Yet we know from history that Rwandans have always been perhaps the most creative, hardworking and the bravest people of this region. It is known, for instance, that when almost all Africans lived in systems of primitive communalism, Rwandans were an organised society with strong administrative, military, religious and other institutions.
That is why, whereas slave trade devastated the rest of Africa and depleted its populations, it did not make any inroads into Rwanda. Rwandans continued to expand and embrace a bigger and more protected family even as local chiefs, in the communities around, sold their people for a song.
It is also well documented that for efficient labour, the colonialists in the Great Lakes Region relied on Rwanda to provide the necessary manpower. From the copper mines of Katanga, D.R. Congo, to the sugar cane plantations of Lugazi and Jinja in Uganda, and the tea plantations of Kericho and Nyeri in Kenya, they all looked up to Rwanda for an efficient workforce.
The most versatile cattle-keepers of the central African highlands were Rwandans, whose riches have for a long time drawn vitriolic ire from citizens of those countries, (D.R. Congo, Uganda and Tanzania), who have always hated them because they viewed them (Rwandans) as an occupying force.
Even today, stories are rife in Buganda, central Uganda, of a Kayibanda (as a symbol of all Rwandans in Uganda) who was employed to tend the banana plantations and cattle for the Baganda, for a minimal pay, but who was so wise and hardworking that he ended up as the employer, because he had become wealthier.
Yet today, the reverse is the case as investors in Rwanda go scouting for an effective workforce in Uganda, Kenya and South Africa. How could such a self-respecting, hardworking and proud people slide into becoming possibly the biggest embarrassment of the 20th century, by being only hardworking at self-slaughter?
My uneducated submission would be that the moment the Rwandans allowed the foreigners to take charge of their destiny was the moment they espoused the ‘it’s-the-way-things-are’ mantra, and took the passenger seat.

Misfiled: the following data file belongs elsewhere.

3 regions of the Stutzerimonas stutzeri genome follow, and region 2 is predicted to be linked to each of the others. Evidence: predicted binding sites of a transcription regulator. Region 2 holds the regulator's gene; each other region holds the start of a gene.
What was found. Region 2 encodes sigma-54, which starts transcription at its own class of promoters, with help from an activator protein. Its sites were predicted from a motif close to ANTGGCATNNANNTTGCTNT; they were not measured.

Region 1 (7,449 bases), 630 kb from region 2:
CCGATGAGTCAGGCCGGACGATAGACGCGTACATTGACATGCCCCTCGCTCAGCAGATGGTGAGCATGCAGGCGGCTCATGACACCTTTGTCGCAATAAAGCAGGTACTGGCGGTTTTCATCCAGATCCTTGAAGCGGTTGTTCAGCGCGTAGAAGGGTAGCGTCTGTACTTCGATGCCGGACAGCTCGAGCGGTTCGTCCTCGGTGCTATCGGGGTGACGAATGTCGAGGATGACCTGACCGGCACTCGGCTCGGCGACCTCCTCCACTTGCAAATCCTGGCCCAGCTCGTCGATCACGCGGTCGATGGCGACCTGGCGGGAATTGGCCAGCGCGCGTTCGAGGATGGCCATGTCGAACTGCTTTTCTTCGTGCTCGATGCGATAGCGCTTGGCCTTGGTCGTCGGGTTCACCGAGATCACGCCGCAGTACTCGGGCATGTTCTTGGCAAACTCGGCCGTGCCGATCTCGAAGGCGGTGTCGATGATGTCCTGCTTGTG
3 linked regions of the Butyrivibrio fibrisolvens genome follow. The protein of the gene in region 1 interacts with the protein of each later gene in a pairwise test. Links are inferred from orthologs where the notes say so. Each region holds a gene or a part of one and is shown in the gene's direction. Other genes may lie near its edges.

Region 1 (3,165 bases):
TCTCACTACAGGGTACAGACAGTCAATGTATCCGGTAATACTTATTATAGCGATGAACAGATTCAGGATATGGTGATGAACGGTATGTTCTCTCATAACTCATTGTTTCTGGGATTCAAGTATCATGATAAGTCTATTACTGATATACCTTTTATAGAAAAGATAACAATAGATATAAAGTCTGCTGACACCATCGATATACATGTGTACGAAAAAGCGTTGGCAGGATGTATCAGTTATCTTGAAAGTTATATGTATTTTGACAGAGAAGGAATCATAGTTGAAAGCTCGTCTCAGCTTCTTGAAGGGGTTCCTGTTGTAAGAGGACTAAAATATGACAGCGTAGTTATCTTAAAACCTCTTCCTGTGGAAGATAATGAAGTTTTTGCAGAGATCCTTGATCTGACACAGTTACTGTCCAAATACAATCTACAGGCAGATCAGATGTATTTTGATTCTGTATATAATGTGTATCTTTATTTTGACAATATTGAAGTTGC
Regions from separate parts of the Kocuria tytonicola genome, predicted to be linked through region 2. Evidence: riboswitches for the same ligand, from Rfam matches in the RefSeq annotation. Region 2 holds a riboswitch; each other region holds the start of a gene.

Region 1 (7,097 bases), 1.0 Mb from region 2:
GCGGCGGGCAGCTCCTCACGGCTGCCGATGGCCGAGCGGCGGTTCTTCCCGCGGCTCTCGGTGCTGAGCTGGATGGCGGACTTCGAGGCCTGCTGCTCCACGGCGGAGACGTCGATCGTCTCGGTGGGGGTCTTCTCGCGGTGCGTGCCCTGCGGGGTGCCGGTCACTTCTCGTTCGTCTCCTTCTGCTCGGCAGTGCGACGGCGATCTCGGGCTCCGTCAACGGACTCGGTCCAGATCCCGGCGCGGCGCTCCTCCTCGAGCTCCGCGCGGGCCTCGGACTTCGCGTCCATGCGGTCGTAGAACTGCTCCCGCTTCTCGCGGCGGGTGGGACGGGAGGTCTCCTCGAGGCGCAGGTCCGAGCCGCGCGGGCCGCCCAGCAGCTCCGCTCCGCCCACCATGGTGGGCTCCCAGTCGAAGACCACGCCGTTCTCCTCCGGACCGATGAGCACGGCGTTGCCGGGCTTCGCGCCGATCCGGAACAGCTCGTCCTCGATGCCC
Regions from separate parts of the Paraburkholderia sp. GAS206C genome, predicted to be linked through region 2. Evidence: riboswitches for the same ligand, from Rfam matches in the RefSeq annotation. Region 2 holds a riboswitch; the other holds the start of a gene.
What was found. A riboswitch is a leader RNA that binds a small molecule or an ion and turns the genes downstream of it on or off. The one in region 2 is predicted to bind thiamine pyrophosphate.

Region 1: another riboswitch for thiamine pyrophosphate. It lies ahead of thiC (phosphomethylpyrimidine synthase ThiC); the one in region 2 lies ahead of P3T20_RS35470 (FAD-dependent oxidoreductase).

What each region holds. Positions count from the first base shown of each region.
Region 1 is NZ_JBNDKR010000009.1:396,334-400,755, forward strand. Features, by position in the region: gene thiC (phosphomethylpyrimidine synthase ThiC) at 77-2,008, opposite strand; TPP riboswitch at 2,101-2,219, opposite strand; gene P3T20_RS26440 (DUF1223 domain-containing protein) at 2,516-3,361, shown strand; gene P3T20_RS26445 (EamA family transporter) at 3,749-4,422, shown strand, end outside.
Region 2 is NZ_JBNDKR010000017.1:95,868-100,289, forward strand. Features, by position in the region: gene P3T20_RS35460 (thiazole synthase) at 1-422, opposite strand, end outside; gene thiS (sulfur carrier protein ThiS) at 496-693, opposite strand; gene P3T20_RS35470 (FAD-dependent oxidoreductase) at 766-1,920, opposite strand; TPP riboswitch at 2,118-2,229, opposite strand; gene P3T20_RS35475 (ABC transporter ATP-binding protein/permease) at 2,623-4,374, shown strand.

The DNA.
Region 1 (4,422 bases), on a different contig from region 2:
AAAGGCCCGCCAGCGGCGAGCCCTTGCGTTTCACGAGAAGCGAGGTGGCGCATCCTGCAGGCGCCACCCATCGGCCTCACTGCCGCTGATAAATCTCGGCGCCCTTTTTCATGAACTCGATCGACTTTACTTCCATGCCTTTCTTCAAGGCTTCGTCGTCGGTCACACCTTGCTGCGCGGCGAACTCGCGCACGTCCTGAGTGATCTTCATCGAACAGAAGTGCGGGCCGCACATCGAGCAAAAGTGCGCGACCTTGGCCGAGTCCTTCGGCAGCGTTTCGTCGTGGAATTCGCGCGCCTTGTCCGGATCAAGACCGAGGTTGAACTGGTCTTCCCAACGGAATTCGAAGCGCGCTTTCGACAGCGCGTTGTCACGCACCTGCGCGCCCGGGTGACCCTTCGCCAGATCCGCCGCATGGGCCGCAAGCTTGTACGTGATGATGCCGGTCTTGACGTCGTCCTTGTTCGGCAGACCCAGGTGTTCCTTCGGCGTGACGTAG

Colonialism came down hard on the independent spirit of the Rwandans by physically whipping them into submission with the infamous ‘ikiboko’ (whip), assassinating their leaders who tried to resist their (colonialists’) influence, ruthlessly dividing them into higher and lower castes, and using the Church to destroy the Rwandan soul.
That is how Rwandans were turned into ‘empty vessels’ that had to be told what to do, what to think, what to speak, what to breathe, what to eat, what to believe in, what to learn, what to cultivate, what to sell, et al. Indeed, Josh Kron, “We should have grown out of this already,” but “this kind of nothingness” was the perfectly fertile ground that the successor regimes to colonialism needed for their tyranny to flourish.
After an overload of distorted policy baggage, therefore, by 1994 the Rwandans had learnt to despise themselves so much that they looked at themselves as mere objects that could be dispensed at will. At the lowest rung lay the Batutsi whose existence in Rwanda was seen as a disturbance that had been tolerated for too long and therefore had reached the point of elimination.
Being an even smaller minority, the Batwa were, for all intents and purposes, completely ignored but their time for extermination was bound to come if, for example, one of them were so much as try to voice their need for equal rights.
However, the leadership of the time had even split the purported ‘majority and favoured caste’ into northern and southern Bahutu, to the point where it was only a matter of time before they purposefully plunged themselves into an internecine, suicidal and apocalyptic bloodbath.
As someone has pointed out, Rwanda had become a brakeless vehicle that had long gone over the edge and was fast hurtling into the abyss. In giving an example of the lingering hopelessness of some Rwandans, however, President Kagame was not sounding the gong of despair that nothing can be done.
Rather, he was putting a finger at the magnitude of work that has to be done by RPF as the engine of the Rwandan development, and as the agent of a fundamental shift in the outlook of Rwandans.
From the abyss to “creative emptiness” and up the road to Rwanda-crafted destiny, Rwandans are firmly in the driving seat of an all-weather, all-terrain, formidable vehicle with all its parts intact. There is no doubt that if there is any history that will repeat itself, it will be the history of a united and strong family, at peace with itself and its global neighbours.